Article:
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Why Can't I Change? How to Conquer Your…

Why Can't I Change? How to Conquer Your Self-Destructive Patterns (original 2012; edition 2012)

by Shirley Impellizzeri

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1913537,190 (3.77)2
Title:Why Can't I Change? How to Conquer Your Self-Destructive Patterns
Authors:Shirley Impellizzeri
Info:Sunrise River Press (2012), Paperback, 240 pages
Collections:Your library, Nonfiction, Read but unowned
Tags:Self-Help; given away

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Why Can't I Change? How to Conquer Your Self-Destructive Patterns by Shirley Impellizzeri (2012)



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This review was written for LibraryThing Early Reviewers.
In the 1980s, when I was in college and trying to understand myself, I was introduced to a book that changed my life--The Drama of the Gifted Child, by Alice Miller. Reading Why Can't I Change?, byShirley Impellizzeri, left me with a wistful sense of nostalgia. If you are not familiar with attachment theory (and even if you are), this book may be very enlightening. For someone who has done a lot of reading in the field of personal growth/psychology/self help, the information won't be new, but I like the way she presents it, it's accessible and engaging, and the exercises are thoughtful provoking and doable.
  mochap | Jun 18, 2013 |
This review was written for LibraryThing Early Reviewers.
I felt the book to concentrate on two main points - what kind of a parent you are and how to improve your relationship with your significant other. Although there are complete books on both these, this one gives a new perspective on the topics, especially the one for parenting. The exercises that the author gives were pretty interesting. I really liked the "validate your child's concern/fear" point. I am going to remember that for years to come.

The chapter on the functioning of the brain was a good primer, again there are people who spend decades of their lives to understand how the brain does, what it does. I'm now sure to keep track of my sympathetic and parasympathetic nervous systems in order to better my understanding of myself.

The author talks about defense mechanisms that our body uses for various purposes. I could relate to most of them (as to when I do such things myself). The discussion about 'listen to your body' were thought-provoking. Point noted miss Impellizzeri.

All in all an enjoyable book to read. ( )
  nmarun | Apr 7, 2013 |
This review was written for LibraryThing Early Reviewers.
With the myriad of self-help books in circulation, it rests on every author to find some way to stand apart from the crowd. Most self-help books have the same components: anecdotes, explanations, assessments and inventories, and suggestions. In that sense, this book is no different. What this book contributes is an explanation of relationship problems based on an underutilized theory in pop psychology literature -- attachment theory. It also integrates and updates this theory by a discussion of the latest in neuropsychology and brain research.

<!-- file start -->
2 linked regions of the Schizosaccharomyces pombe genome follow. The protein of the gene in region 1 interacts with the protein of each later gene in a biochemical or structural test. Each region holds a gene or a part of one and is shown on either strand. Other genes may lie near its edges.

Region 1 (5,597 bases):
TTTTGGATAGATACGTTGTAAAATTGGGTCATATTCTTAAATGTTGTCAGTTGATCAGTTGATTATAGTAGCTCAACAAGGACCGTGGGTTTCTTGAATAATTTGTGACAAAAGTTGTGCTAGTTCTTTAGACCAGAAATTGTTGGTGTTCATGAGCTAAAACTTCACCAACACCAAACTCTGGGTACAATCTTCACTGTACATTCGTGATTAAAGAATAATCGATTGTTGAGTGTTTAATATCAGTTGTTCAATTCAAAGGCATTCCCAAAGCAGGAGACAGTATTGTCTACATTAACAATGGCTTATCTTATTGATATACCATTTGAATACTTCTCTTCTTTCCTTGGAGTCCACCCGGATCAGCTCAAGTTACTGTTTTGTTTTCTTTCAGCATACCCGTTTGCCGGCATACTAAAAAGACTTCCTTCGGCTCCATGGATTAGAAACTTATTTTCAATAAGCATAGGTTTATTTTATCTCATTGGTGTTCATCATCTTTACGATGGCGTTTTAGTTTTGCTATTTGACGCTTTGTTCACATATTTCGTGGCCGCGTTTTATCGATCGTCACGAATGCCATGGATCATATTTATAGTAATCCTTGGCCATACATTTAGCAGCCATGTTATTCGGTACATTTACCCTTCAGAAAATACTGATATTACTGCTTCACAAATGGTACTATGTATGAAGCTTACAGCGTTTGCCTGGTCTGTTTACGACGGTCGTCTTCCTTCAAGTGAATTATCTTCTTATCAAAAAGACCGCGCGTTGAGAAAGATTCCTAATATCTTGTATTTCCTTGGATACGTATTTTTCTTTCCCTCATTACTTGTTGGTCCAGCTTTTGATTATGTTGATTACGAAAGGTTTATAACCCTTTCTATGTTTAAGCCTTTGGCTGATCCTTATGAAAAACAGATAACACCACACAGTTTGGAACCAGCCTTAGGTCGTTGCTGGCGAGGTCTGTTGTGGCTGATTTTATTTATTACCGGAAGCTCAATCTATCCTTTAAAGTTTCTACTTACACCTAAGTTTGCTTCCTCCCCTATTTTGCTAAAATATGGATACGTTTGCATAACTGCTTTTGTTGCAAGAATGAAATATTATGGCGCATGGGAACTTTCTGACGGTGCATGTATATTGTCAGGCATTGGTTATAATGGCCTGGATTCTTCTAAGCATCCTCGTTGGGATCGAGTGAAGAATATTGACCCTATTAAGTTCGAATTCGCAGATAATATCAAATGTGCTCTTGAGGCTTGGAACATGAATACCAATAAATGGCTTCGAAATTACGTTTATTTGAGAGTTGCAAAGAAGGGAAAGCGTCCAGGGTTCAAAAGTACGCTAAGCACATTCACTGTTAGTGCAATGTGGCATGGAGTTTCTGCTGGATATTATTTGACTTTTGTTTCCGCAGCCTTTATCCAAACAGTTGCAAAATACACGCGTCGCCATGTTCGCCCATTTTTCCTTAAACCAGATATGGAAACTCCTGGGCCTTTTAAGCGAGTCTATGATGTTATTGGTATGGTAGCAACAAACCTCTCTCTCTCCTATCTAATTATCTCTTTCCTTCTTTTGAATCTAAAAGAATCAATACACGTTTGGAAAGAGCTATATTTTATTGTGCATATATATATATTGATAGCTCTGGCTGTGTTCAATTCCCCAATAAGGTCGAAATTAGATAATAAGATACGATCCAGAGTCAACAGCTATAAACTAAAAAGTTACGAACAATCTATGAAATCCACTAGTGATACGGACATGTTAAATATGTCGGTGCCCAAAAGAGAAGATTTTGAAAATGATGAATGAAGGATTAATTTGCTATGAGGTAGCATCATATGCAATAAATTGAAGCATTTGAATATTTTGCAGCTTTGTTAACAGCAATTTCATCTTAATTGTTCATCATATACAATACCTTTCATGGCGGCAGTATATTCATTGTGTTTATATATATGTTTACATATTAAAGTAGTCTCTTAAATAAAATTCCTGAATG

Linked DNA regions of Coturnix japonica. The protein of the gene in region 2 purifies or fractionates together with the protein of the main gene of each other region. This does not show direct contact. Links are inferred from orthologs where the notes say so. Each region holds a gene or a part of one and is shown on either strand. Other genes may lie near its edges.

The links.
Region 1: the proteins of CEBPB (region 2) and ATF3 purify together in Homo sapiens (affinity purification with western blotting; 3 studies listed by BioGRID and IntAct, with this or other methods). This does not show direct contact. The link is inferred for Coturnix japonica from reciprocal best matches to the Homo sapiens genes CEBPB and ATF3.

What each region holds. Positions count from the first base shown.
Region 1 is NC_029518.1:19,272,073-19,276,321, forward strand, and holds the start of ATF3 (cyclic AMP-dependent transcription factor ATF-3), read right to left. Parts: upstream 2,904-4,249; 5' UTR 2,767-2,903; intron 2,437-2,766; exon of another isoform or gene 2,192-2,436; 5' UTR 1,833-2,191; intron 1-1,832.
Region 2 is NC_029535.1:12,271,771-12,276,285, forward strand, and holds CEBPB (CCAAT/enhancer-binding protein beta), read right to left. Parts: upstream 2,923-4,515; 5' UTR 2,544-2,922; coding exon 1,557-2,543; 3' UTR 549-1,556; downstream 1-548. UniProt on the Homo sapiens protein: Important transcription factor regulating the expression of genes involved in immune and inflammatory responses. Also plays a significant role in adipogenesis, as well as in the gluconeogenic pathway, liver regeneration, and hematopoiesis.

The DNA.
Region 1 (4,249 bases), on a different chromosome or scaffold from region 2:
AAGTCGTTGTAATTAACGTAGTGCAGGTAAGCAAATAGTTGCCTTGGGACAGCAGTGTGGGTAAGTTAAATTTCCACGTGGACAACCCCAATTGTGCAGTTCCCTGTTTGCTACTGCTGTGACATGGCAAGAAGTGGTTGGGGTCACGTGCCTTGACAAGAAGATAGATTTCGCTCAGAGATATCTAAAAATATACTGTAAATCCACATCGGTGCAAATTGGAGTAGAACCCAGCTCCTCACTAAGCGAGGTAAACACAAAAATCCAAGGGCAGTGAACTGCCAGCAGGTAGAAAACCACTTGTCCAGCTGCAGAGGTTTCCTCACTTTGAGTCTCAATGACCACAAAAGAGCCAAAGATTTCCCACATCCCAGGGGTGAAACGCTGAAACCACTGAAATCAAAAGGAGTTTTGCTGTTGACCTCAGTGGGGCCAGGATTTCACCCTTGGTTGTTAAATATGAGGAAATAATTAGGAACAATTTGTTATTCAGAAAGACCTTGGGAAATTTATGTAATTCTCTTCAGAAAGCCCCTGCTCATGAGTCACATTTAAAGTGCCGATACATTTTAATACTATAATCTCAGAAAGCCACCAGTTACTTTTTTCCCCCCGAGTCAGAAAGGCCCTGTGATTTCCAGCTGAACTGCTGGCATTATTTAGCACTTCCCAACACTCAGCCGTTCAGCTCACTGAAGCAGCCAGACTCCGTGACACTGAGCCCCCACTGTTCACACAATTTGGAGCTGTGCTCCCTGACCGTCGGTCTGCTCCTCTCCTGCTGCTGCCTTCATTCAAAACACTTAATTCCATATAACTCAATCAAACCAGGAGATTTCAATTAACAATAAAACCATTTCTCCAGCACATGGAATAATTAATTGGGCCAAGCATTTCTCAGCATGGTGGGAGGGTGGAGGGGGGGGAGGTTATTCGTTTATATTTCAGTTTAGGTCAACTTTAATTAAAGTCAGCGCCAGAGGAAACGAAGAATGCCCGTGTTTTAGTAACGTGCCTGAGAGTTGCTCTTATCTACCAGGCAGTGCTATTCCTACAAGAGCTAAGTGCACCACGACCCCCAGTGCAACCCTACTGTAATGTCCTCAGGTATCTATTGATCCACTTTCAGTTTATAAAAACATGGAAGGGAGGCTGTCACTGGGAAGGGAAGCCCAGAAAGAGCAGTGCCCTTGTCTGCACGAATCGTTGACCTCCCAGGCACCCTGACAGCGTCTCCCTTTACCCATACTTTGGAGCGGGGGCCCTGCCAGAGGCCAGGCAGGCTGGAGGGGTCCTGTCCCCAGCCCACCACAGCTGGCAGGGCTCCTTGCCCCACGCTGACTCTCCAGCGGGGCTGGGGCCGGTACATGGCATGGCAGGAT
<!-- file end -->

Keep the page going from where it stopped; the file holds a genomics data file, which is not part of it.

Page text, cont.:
That said, the sheer amount of information in this book means it's not a quick read. The exercises ("take aways") at the end of each chapter do connect the theory and research to personal behavior and relationship issues. Likewise, the exercises do help the reader answer the question posed in the title, assuming that (as Oprah Winfrey said often), "When you know better, you do better." Unfortunately, insight often isn't sufficient for change, and the few behavior changes that are suggested, such as communication skills and self-soothing, have been detailed extensively in other self-help books. Insight may not be enough for those readers who are currently experiencing intense relationship problems or who have survived trauma/abuse or those who have been diagnosed with a severe mental illness. But for the average self-help book reader, the insight and information provided may be enough. ( )
1 vote marshavaughn | Jan 25, 2013 |
This review was written for LibraryThing Early Reviewers.
This book provided a lot of insights, and yes, I did recognize myself in many of the author's examples. I'm less sure that the strategies for overcoming one's learned reactions are helpful; sixty-plus years of avoidance and shutting down emotions won't easily be overcome. Nonetheless, I would recommend this book to anyone struggling to understand why they have such difficulty forming healthy relationships. ( )
  Cariola | Dec 23, 2012 |
This review was written for LibraryThing Early Reviewers.
This is a very carefully written book with helpful exercises at the end of each chapter. The author explains current behaviors by using attachment theory. The path forward seem to be a combination of Emotional Intelligence and Mindfulness.

This book would be very interesting to anyone trying to understand their current behaviors in terms of attachment theory. ( )
  varroa | Oct 28, 2012 |
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To my sweet little Sydney
Thank you for choosing me as your mom in this lifetime
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Why can't I change? This is one of the most fundamental questions people ask themselves at some point in their lives, and it can also be one of the hardest to answer.
Why do people make the same mistakes over and over again?
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A leading psychologist explains how you get stuck in ruts, gives you scientific proof that you can change, and shows you how to make that change. She applies the latest research on brain science to explain how your earliest attachments help shape your brain and greatly influence the beliefs, patterns, and behaviors that can cause you to "sleepwalk" through life as an adult.… (more)

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